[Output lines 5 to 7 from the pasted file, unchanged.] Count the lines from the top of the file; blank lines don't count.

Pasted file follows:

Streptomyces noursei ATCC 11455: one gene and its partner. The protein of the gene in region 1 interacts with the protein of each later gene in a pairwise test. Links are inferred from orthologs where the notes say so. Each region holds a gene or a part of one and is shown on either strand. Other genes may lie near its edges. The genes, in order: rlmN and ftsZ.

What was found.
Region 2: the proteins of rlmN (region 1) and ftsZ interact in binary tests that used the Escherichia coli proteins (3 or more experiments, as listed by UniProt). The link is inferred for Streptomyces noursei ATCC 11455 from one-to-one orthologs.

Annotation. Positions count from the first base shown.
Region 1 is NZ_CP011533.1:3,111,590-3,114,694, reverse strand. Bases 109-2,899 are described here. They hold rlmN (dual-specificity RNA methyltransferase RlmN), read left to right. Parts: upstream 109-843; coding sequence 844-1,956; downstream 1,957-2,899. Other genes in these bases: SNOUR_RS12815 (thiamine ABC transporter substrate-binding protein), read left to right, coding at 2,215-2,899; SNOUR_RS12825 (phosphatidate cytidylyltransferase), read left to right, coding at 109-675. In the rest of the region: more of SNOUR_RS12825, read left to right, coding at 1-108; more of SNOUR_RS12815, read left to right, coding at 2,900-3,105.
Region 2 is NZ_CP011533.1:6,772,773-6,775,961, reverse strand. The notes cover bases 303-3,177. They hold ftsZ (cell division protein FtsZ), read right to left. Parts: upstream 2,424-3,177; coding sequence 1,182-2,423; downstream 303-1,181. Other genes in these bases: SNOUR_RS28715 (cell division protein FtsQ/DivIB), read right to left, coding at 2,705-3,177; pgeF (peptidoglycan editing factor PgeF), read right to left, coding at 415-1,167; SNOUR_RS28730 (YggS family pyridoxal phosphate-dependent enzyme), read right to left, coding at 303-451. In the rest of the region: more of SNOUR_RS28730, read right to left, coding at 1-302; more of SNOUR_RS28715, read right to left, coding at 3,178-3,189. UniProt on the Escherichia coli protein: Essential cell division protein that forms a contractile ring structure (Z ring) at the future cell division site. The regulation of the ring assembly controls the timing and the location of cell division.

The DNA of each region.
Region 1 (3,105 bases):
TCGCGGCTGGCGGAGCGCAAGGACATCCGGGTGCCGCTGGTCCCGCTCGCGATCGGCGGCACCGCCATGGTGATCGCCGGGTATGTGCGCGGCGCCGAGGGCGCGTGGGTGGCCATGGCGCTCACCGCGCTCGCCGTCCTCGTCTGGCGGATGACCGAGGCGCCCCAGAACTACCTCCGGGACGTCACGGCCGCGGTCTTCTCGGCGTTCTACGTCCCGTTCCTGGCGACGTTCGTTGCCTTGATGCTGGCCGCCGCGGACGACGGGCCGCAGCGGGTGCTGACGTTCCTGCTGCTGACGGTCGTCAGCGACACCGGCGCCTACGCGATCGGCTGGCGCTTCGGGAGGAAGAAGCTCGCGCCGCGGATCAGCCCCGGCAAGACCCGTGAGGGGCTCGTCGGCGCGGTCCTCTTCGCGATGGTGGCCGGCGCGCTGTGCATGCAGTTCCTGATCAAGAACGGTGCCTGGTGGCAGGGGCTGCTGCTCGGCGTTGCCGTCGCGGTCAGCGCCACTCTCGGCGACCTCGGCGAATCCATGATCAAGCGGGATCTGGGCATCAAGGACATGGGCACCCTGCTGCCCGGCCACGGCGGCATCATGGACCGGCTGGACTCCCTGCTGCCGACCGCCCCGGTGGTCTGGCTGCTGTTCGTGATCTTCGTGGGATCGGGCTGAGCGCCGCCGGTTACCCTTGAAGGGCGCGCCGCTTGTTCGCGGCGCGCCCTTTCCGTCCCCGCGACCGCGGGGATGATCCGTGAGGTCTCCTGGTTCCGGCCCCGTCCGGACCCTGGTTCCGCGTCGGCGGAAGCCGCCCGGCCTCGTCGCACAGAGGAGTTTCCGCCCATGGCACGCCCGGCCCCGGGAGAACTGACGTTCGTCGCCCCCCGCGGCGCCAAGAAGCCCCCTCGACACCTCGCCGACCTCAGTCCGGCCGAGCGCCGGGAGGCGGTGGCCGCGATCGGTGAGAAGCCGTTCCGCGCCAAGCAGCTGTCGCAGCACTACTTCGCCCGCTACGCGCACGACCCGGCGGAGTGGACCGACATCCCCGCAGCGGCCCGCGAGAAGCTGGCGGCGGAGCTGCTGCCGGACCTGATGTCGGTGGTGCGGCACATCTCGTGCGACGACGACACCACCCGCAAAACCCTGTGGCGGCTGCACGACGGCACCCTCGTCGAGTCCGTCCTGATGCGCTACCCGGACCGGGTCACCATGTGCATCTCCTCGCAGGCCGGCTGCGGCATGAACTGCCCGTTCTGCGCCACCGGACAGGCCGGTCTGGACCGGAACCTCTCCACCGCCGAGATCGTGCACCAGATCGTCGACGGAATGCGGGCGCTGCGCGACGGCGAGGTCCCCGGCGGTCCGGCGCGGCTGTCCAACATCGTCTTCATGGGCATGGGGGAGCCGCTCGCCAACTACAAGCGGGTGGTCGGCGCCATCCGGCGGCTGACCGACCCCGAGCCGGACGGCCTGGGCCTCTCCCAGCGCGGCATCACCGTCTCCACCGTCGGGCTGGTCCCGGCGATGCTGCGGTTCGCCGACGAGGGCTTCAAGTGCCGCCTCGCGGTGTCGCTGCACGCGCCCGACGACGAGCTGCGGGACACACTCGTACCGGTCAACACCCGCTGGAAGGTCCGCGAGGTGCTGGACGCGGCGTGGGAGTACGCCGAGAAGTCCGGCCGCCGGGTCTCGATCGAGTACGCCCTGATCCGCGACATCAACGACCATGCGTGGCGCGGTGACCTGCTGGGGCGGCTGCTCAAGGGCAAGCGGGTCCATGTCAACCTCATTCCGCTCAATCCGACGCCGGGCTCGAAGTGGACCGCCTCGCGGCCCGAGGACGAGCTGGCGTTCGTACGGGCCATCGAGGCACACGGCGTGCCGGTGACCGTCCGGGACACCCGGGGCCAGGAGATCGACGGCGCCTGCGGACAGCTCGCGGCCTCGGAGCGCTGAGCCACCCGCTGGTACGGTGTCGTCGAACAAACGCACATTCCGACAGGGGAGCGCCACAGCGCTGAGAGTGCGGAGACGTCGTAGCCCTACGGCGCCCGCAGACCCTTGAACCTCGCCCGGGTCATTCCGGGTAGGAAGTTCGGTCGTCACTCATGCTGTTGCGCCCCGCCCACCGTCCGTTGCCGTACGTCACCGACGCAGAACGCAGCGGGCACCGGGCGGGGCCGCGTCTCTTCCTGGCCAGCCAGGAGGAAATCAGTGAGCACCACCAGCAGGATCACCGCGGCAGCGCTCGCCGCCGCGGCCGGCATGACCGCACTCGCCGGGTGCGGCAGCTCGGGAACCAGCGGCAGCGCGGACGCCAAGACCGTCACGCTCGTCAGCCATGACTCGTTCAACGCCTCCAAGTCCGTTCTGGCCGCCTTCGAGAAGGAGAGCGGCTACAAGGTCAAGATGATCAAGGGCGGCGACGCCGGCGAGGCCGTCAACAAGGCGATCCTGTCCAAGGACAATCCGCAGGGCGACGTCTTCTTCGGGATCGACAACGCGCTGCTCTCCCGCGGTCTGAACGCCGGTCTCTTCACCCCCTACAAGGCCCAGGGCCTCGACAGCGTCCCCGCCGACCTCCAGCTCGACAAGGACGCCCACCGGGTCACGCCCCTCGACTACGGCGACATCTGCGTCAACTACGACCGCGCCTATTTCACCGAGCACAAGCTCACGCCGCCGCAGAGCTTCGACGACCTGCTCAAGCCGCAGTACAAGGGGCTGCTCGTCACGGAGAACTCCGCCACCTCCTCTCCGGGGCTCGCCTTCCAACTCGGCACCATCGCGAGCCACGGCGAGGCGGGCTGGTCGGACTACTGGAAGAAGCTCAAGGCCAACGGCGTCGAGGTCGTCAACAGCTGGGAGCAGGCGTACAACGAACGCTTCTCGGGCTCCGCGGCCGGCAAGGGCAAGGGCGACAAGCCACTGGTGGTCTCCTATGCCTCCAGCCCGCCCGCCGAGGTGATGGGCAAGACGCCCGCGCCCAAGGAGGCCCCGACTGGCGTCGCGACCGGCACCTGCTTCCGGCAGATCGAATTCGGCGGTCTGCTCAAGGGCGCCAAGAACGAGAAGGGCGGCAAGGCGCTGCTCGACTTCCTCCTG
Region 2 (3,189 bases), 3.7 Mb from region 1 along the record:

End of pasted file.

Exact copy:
Region 1 is NZ_CP011533.1:3,111,590-3,114,694, reverse strand. Bases 109-2,899 are described here. They hold rlmN (dual-specificity RNA methyltransferase RlmN), read left to right. Parts: upstream 109-843; coding sequence 844-1,956; downstream 1,957-2,899. Other genes in these bases: SNOUR_RS12815 (thiamine ABC transporter substrate-binding protein), read left to right, coding at 2,215-2,899; SNOUR_RS12825 (phosphatidate cytidylyltransferase), read left to right, coding at 109-675. In the rest of the region: more of SNOUR_RS12825, read left to right, coding at 1-108; more of SNOUR_RS12815, read left to right, coding at 2,900-3,105.
Region 2 is NZ_CP011533.1:6,772,773-6,775,961, reverse strand. The notes cover bases 303-3,177. They hold ftsZ (cell division protein FtsZ), read right to left. Parts: upstream 2,424-3,177; coding sequence 1,182-2,423; downstream 303-1,181. Other genes in these bases: SNOUR_RS28715 (cell division protein FtsQ/DivIB), read right to left, coding at 2,705-3,177; pgeF (peptidoglycan editing factor PgeF), read right to left, coding at 415-1,167; SNOUR_RS28730 (YggS family pyridoxal phosphate-dependent enzyme), read right to left, coding at 303-451. In the rest of the region: more of SNOUR_RS28730, read right to left, coding at 1-302; more of SNOUR_RS28715, read right to left, coding at 3,178-3,189. UniProt on the Escherichia coli protein: Essential cell division protein that forms a contractile ring structure (Z ring) at the future cell division site. The regulation of the ring assembly controls the timing and the location of cell division.

The DNA of each region.